As historian and Slavist Richard Pipes appositely put it, Russians invariably choose order over freedom, without realising that this is the wrong choice. In other words, today, Russians hate liberals whilst knowing almost nothing about liberalism. Most of my students at Moscow State University, where I teach a course on radio journalism, don’t know who Pipes is. They’ve also never heard of Noam Chomsky, whose paper Government in the Future, written half-a-century ago, gives a detailed description of several government models, including the liberal one. My current students are generally less educated than my friends were in my university days. Perhaps, this was how education-thirsty Soviet society nurtured and matured the liberal idea, which demanded an end to censorship and the authorisation of private entrepreneurship; this idea eventually destroyed the USSR. However, today, a convinced conservative in Russia is usually ignorant and takes myths for facts. This is one more reason why am a liberal… it’s too boring to side with those who don’t want to know anything.
There is also a third reason… I don’t believe that, in this day and age, one can base moral behaviour exclusively on intuition and emotions. If you rush in to help a person injured in a road crash, but have no medical knowledge, you may actually kill them. Civilisation is becoming more complicated, and survival increasingly depends on knowledge. Whom would you prefer to operate on you… a sincere surgeon or one with proper qualifications? Perhaps, this increasing complexity, matched by acceleration of technical progress, motivates many to embrace conservatism, even if myths completely obscure that road (for example, people hold on to the idea of “historic family traditions”, although they have no idea of the social history of family). People escape into “natural simplicity“, a “Golden Age“, the “childhood of humanity”, although any anthropologist would tell you how unsavoury that childhood was. This grasping at contrived “foundations” would be just as sweet as the next eccentricity, but there are ideological seducers who know how to turn the fears of the confused into formulas for salvation.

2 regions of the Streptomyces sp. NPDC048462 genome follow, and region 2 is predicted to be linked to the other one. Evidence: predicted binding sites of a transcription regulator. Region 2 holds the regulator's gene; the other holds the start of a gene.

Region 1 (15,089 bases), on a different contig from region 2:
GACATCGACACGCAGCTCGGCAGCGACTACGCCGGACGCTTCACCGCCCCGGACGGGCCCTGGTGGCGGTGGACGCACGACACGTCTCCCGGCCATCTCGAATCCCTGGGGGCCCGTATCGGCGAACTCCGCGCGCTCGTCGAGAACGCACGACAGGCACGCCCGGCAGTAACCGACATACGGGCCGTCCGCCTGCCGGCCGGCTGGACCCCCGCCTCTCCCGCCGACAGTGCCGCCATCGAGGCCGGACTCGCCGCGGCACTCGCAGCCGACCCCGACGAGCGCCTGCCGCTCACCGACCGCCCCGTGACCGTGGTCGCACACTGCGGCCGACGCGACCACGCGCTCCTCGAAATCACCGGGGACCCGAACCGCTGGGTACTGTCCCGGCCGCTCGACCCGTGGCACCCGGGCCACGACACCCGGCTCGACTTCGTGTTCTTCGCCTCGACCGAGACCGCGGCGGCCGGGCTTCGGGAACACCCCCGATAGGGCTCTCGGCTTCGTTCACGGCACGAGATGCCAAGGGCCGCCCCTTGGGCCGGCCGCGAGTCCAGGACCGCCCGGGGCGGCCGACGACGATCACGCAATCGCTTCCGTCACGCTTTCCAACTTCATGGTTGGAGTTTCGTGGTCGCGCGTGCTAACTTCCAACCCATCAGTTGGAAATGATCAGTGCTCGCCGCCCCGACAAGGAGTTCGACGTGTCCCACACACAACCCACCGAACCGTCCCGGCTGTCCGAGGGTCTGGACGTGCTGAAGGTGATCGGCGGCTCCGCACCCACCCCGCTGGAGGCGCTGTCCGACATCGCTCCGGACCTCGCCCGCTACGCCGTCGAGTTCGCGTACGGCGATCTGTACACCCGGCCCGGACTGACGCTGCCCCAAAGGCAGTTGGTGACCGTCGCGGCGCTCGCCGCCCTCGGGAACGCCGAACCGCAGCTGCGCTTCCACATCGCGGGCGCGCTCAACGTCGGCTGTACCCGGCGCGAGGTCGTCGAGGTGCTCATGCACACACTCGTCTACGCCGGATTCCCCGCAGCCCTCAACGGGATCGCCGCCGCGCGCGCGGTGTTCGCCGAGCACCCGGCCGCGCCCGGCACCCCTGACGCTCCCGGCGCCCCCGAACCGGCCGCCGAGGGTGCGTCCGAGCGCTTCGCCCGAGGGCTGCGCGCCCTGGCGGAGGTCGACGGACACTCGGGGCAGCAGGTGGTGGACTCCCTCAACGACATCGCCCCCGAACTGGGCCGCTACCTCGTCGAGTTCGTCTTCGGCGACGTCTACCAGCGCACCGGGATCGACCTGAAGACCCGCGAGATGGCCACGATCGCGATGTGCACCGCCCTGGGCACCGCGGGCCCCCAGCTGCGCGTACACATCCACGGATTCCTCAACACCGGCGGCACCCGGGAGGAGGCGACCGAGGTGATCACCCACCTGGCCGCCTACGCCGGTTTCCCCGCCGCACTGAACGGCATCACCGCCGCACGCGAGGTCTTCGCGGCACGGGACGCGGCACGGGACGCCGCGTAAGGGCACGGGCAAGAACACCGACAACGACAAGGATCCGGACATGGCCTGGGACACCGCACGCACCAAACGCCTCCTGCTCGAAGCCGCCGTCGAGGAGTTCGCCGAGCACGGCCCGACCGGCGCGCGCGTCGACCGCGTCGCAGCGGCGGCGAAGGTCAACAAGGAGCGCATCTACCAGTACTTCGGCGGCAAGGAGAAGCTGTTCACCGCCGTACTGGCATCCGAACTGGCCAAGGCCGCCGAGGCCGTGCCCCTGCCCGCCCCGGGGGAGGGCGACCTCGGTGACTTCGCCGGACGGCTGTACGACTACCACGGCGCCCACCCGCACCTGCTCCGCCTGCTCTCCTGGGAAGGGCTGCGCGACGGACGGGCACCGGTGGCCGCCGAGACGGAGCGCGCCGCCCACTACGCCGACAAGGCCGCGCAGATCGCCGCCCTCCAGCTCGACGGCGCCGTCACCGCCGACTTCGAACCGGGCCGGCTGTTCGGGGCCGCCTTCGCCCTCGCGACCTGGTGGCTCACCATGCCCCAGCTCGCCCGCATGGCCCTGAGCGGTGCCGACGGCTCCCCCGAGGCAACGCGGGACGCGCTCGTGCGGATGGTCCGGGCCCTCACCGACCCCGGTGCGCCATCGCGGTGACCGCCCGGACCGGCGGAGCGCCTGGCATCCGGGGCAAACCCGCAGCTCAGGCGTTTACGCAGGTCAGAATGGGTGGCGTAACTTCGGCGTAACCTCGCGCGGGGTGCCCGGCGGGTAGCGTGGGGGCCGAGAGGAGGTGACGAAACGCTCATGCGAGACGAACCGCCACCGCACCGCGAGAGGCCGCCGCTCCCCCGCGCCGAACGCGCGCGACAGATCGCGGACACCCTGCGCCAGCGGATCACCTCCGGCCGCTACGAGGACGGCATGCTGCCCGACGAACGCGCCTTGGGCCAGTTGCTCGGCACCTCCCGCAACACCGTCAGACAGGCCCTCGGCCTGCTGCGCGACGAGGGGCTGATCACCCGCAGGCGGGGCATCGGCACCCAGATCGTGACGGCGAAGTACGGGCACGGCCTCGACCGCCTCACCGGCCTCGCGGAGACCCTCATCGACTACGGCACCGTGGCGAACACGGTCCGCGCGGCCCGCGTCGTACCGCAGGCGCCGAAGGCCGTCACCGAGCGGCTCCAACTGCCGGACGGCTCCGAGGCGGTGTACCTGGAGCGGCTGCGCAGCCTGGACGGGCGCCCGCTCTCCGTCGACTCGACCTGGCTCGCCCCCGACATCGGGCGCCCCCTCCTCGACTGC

In Russia, as a rule, such formulas involve the destruction of enemies. An enemy is a geographic or religious alien, or someone who feels differently than yourself, or someone who lives a different life… in short, a liberal. Liberals are responsible for all our woes, so tally ho! One such sincere seducer is Zakhar Prilepin, a gifted writer (his sincerity accounts for much of his giftedness). Having had his share of adversity (he used to be a member of the banned National Bolshevik Party, got arrested, and experienced police brutality), Prilepin started to sing praises to ordinary people who are led through life by fate, those who are always right on the mere strength of being in the majority, of being just like everyone else, of being Russian, and having Russian roots. Deep down, Prilepin’s short stories and novellas are sincere (to the point of physiological sincerity) in praising the modern Russian chav. Sometimes, even intellectuals give in to this exalted admiration of the animal grace of young people not spoilt by education, culture, or reflection. However, it’s important to differentiate between the aesthetic pleasure at the sight of a peasant earning a crust by the sweat of his brow and the temptation to put that same peasant at the centre of the universe, whilst labelling all the rest as enemies. Something of the kind happened in Cambodia under Pol Pot. That’s the ultimate reason I’m a liberal, even though it doesn’t pay.
24 November 2013
Russia Behind the Headlines